In his letter to the church at
Philippi, it is
fairly obvious that Paul is concerned about some influences that were steering
the church away from the teaching he had imparted and the example he had
modeled. It seems that there were two different kinds of pressures being
exerted upon the church. One influence pressed for legalistic obedience to
rules (3:2), while the other invited a casting off of all restraints (3:18–19).
These two influences are still around and they tempt us in very subtle ways. One calls us to take part in an economy of meritocracy, of tit-for-tat. Its appeal is to the calculating mind where there are clear winners and losers. The other influence entices us with appeals to freedom to shed boundaries that we think we do not need. Here the message is: Just let yourself go, don’t worry about the consequences, live for the moment. There is certainly something to be said for living in the moment, but living in self-indulgence without regard for boundaries is not a healthy way to experience the moment.
While these two influences move in different directions, they also share something in common. Both ways of living—living for accolades and rewards and living for pleasure and self-indulgence—are about the ego. Whether it’s conforming to rules in order to win or achieve a certain status, or whether it’s casting off all inhibitions to indulge one’s desires of the moment, both ways of living are egocentric. It’s about me. It’s about what I get, what I win, what I receive, what makes me happy, what I want.
These two influences, to use a Pauline phrase, are “enemies of the cross” (Phil. 3:18). They are enemies of the cross because the cross calls us to a different way of life. The cross calls us to a life of sacrificial service; to a life of compassion and solidarity with those who suffer; to a life of humility and honesty and vulnerability; to a life of nonviolence and forgiveness. The cross calls us to a path that is the opposite of a life of self-glory or self-indulgence.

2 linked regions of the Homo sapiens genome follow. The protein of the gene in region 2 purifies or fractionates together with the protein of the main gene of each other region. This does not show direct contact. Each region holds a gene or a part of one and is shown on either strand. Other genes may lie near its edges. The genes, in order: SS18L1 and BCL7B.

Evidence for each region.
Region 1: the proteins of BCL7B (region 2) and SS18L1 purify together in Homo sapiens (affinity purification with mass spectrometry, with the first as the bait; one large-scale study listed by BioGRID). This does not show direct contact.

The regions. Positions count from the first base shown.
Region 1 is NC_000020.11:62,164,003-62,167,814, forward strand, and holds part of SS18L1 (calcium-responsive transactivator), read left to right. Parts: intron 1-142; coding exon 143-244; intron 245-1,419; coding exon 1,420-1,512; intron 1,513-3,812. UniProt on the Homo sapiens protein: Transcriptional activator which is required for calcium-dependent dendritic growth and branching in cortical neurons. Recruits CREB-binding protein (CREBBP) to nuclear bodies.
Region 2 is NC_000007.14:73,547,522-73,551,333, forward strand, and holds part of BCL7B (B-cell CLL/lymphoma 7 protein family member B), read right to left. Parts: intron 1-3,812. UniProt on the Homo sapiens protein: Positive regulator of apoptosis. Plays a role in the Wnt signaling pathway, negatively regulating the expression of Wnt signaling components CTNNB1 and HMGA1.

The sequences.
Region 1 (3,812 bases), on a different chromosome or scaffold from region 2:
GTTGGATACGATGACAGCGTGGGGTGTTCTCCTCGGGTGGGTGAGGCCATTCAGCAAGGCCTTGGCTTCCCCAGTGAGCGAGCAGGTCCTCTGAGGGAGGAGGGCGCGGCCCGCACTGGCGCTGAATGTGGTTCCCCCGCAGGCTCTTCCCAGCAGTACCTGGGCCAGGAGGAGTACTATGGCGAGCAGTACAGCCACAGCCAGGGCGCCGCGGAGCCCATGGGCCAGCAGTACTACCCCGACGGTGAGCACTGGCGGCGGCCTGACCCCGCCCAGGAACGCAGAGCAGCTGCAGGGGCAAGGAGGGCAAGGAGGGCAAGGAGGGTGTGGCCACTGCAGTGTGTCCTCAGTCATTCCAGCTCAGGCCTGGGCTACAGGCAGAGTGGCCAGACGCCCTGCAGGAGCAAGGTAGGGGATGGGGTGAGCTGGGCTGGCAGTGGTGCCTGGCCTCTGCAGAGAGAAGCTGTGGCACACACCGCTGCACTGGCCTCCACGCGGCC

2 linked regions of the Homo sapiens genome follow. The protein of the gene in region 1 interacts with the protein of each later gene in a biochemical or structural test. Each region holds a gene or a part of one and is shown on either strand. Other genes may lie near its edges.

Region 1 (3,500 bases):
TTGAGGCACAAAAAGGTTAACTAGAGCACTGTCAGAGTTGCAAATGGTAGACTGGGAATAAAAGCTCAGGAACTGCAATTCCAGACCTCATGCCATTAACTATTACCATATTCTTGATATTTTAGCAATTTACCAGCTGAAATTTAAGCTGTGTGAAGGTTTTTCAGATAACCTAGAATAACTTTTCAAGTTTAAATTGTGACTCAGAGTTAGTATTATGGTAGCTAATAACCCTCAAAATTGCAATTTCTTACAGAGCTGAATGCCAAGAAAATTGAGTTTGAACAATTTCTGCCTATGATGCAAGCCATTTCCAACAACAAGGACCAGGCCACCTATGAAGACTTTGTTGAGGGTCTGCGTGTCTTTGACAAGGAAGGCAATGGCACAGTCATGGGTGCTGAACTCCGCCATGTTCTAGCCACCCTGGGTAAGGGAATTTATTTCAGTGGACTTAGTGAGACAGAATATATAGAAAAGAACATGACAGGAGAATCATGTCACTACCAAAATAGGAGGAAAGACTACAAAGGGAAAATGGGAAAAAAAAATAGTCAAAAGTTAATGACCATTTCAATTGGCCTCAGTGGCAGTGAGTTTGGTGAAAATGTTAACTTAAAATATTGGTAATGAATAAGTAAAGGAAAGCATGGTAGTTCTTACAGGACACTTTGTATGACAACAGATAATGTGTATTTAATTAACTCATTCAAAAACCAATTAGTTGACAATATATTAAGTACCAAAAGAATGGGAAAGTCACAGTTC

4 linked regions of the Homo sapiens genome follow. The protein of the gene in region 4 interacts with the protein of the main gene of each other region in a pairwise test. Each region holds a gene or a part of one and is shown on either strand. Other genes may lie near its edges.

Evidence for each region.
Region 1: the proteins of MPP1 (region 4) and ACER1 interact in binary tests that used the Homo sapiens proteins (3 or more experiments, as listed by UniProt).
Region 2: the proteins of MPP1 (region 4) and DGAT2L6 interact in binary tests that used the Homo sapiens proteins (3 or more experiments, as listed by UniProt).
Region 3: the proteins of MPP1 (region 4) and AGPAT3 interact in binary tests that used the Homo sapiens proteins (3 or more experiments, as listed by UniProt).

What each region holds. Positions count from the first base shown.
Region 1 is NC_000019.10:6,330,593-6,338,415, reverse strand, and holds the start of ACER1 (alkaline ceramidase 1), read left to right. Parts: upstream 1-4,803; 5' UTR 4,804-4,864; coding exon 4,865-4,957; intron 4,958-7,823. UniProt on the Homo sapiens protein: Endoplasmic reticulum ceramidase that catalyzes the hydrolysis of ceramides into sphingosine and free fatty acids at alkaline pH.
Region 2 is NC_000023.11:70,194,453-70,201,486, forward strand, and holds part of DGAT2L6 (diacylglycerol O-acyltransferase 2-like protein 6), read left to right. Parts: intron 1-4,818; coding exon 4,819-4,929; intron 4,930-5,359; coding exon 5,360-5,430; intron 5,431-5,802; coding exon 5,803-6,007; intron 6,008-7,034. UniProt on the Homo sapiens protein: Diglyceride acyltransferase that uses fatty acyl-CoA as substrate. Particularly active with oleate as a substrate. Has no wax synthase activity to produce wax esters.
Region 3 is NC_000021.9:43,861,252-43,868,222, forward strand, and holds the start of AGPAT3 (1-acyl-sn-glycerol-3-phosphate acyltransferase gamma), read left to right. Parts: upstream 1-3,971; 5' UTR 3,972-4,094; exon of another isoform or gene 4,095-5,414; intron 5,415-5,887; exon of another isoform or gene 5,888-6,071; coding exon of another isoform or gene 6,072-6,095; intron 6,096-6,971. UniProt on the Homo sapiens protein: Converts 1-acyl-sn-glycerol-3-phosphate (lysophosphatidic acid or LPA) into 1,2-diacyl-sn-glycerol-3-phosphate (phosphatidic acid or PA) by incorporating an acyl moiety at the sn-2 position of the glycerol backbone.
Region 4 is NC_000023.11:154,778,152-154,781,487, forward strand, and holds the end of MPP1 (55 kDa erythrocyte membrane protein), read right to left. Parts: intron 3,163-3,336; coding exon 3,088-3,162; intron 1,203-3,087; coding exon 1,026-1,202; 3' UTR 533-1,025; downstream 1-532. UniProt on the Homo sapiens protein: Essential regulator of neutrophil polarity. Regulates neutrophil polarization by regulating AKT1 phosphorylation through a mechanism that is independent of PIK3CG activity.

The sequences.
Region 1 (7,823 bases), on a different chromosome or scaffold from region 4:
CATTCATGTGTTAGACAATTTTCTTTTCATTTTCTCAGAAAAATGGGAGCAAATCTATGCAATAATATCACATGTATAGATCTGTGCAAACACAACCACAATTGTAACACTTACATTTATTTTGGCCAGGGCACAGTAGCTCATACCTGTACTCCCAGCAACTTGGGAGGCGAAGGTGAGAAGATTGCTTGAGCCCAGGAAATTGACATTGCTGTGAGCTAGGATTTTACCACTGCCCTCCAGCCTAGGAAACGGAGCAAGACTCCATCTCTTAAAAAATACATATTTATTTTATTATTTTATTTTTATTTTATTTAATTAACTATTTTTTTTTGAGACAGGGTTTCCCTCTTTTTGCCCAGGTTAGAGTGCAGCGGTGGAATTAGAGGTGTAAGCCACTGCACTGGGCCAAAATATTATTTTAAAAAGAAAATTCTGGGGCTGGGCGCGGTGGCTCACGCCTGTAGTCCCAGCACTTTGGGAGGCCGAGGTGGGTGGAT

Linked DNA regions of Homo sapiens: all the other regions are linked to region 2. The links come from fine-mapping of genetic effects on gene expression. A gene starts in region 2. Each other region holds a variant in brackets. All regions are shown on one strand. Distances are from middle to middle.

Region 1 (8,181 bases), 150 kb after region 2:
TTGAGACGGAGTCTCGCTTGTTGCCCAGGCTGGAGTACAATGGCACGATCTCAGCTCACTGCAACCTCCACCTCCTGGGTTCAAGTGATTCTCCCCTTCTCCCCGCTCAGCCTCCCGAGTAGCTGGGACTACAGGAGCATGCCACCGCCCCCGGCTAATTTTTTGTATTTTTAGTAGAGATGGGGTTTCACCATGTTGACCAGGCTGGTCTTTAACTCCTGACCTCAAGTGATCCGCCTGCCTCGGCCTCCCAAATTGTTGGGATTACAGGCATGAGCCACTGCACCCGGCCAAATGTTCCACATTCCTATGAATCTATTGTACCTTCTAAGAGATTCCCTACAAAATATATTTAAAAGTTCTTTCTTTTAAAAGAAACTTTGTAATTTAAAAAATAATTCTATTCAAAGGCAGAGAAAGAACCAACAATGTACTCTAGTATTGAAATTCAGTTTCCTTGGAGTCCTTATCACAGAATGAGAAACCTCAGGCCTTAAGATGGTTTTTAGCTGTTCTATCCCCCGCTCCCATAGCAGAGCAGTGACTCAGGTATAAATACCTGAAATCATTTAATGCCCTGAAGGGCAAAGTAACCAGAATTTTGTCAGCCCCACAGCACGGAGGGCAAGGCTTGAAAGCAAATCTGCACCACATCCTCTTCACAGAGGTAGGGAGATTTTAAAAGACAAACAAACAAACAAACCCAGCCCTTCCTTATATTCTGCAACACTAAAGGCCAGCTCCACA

Some Christians read a phrase like “enemies of the cross” and instead of looking into their own hearts in order to identify the many ways they avoid the path of the cross, they look hither and yon for someone or some group to pin it on—that group over there, those liberals, those conservatives, those Muslims, those enemies of the cross. Why do we keep looking outward, when we need to be looking inward? Why are we so stubborn? (My wife asks me that question once in a while. I usually don’t have a very good answer.)
The challenge for us is to resist the temptation toward dualistic thinking, to refuse to identify someone or some other group as an enemy of the cross. We need to look inward, into our own souls and identify all those influences that are enemies of the cross. It may be some grudge or unwillingness to forgive. It may be a bias or prejudice that needs to be rooted out. It may be envy or jealousy or some nursed bitterness or resentment. It may be an overpowering urge for applause and acclamation. It may be the need to win, to be first, to be better than everyone else, to be recognized and praised. It may be the lust for power and control, or the desire for pleasure and a life of ease.
It’s much easier to ignore these enemies living within our own tent, than acknowledge and struggle with them. It’s much easier to circle our wagons and look for enemies out there, rather than open our hearts and souls and bodies to the Divine Spirit who searches out all things and trust the Spirit to empower us on the journey that leads to the cross.